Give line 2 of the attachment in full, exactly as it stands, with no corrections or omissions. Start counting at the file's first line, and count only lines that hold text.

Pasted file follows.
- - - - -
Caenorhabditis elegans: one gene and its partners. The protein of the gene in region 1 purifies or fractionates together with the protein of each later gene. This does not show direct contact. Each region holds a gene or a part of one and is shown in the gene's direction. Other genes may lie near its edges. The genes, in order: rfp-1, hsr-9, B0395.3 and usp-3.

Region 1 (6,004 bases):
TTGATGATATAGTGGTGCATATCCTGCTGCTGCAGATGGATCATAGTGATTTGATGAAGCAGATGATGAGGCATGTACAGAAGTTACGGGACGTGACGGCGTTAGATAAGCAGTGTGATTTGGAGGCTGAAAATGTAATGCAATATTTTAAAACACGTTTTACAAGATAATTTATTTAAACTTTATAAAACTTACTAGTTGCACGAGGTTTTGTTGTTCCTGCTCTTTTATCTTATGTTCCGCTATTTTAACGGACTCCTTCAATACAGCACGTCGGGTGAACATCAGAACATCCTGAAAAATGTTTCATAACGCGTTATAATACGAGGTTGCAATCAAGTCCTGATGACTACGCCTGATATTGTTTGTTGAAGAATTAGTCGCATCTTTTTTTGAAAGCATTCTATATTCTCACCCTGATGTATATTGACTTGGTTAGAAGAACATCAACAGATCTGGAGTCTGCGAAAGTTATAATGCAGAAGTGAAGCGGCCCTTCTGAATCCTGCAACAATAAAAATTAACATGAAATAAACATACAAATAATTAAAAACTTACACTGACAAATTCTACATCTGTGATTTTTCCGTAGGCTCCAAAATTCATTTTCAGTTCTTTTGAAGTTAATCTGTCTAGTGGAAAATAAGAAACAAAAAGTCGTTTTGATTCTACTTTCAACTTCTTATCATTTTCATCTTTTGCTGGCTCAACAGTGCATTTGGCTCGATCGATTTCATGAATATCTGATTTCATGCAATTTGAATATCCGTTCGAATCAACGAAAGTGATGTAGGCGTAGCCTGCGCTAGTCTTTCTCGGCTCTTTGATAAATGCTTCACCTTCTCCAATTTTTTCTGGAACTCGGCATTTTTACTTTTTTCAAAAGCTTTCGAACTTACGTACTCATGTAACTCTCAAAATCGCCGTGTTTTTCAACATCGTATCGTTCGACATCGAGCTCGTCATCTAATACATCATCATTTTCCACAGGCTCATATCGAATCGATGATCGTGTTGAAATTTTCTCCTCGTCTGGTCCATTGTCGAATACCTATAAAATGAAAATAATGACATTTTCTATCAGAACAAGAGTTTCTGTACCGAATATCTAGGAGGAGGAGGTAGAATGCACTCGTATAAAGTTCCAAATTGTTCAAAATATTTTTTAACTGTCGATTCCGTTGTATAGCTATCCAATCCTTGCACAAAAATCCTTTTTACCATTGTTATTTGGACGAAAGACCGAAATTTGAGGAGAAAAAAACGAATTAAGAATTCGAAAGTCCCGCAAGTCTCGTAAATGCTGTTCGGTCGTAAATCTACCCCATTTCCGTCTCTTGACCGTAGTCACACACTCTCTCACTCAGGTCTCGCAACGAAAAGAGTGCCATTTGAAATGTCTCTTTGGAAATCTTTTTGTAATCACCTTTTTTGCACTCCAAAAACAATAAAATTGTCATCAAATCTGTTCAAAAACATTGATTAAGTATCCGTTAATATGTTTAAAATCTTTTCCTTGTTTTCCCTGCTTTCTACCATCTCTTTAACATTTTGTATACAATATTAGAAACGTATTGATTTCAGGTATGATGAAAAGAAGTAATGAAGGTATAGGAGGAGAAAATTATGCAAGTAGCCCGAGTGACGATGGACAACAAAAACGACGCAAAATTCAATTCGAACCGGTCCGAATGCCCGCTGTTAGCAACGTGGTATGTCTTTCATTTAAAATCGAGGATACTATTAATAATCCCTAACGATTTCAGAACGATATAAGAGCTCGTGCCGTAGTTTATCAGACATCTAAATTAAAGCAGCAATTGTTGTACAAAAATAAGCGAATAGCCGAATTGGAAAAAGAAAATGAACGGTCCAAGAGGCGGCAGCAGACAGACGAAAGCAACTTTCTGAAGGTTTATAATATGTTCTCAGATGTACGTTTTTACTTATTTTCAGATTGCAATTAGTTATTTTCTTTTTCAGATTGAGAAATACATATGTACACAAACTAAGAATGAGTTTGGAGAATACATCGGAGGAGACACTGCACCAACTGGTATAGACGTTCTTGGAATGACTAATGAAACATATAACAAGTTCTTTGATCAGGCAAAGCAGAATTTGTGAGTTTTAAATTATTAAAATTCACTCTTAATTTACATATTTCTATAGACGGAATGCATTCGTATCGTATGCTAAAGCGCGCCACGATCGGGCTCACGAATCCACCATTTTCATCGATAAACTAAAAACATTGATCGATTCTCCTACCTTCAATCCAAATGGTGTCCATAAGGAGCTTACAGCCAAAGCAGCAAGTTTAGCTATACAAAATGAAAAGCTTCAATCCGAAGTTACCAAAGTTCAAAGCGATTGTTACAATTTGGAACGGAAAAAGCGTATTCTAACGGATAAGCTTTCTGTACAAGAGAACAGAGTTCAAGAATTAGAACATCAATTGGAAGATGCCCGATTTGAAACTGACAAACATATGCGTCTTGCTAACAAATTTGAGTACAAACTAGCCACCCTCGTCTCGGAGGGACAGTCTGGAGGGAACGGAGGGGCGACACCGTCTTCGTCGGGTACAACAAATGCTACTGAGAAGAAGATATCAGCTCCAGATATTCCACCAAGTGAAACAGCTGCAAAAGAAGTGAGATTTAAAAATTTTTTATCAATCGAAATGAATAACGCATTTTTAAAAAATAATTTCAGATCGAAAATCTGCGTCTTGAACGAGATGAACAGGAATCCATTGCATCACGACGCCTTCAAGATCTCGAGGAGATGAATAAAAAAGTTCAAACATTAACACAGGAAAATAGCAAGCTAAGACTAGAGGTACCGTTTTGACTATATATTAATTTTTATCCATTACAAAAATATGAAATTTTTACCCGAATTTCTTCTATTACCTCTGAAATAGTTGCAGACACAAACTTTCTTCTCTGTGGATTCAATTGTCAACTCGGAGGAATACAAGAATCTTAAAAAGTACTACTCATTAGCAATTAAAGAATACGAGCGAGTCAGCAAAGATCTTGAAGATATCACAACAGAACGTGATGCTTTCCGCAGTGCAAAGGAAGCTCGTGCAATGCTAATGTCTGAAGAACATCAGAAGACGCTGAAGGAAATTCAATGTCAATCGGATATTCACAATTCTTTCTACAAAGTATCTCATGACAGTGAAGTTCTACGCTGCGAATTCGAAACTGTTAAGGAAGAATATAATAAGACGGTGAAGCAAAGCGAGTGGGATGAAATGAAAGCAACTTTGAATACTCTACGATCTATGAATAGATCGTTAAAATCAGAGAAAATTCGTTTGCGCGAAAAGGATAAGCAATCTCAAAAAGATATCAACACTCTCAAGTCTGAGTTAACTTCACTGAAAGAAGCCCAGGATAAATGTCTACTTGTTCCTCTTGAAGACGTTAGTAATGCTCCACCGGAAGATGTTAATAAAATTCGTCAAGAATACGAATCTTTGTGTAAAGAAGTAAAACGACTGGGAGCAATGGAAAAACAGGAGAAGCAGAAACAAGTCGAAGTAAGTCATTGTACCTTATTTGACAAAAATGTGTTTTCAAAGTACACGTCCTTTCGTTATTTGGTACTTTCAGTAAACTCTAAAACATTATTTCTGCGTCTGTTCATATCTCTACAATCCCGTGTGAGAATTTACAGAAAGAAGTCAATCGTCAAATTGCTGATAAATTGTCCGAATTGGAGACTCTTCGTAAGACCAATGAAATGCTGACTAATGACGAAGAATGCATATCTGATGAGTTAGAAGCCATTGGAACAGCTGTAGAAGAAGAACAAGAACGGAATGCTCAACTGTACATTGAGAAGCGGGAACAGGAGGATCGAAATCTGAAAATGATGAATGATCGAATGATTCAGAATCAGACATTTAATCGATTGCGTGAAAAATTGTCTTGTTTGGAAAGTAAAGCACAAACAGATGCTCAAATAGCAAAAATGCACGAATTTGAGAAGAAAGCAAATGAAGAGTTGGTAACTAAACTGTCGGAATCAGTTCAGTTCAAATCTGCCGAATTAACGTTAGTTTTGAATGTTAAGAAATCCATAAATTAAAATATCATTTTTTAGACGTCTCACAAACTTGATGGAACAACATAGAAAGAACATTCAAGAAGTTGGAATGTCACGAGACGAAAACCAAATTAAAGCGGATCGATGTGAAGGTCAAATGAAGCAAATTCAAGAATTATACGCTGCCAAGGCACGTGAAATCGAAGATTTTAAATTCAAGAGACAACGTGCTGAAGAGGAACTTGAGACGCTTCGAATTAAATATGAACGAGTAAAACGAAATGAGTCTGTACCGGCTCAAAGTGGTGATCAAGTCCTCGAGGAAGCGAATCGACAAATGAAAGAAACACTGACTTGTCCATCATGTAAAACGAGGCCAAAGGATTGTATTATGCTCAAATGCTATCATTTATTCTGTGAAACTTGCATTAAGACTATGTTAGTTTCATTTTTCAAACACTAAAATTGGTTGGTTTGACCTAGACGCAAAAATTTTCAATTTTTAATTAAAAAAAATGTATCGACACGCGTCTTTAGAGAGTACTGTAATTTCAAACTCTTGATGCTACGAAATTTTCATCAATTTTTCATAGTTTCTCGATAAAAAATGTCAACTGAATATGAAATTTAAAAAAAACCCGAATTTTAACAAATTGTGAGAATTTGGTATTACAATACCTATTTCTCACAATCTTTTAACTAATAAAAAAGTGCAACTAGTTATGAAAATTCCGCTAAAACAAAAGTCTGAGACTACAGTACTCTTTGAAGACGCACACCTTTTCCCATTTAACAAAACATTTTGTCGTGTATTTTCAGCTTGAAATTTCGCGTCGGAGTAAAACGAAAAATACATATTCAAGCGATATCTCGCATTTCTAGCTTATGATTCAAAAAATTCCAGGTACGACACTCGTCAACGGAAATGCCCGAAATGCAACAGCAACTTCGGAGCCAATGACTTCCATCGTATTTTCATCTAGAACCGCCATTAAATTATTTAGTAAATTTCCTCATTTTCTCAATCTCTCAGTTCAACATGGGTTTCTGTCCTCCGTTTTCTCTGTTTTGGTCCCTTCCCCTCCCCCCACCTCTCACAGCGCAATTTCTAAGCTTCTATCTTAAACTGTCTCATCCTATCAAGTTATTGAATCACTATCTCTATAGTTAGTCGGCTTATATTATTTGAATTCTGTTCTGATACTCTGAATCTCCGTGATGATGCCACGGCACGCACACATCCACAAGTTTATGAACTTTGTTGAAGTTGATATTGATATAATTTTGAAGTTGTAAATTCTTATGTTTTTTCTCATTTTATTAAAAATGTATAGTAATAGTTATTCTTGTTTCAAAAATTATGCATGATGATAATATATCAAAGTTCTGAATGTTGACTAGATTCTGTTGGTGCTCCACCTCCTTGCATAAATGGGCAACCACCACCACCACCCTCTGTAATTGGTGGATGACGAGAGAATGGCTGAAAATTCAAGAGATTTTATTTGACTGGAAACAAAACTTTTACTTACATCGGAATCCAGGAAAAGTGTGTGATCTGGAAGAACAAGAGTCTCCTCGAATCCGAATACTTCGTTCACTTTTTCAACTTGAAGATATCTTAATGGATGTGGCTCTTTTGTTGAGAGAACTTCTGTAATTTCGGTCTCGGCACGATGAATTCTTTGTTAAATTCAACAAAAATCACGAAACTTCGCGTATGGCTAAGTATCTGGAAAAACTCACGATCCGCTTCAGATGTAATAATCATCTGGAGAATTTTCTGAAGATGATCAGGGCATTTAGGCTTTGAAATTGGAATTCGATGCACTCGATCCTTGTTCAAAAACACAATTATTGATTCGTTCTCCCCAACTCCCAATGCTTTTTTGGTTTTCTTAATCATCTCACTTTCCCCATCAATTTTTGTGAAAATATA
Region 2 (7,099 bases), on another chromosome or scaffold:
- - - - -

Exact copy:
Region 1 (6,004 bases):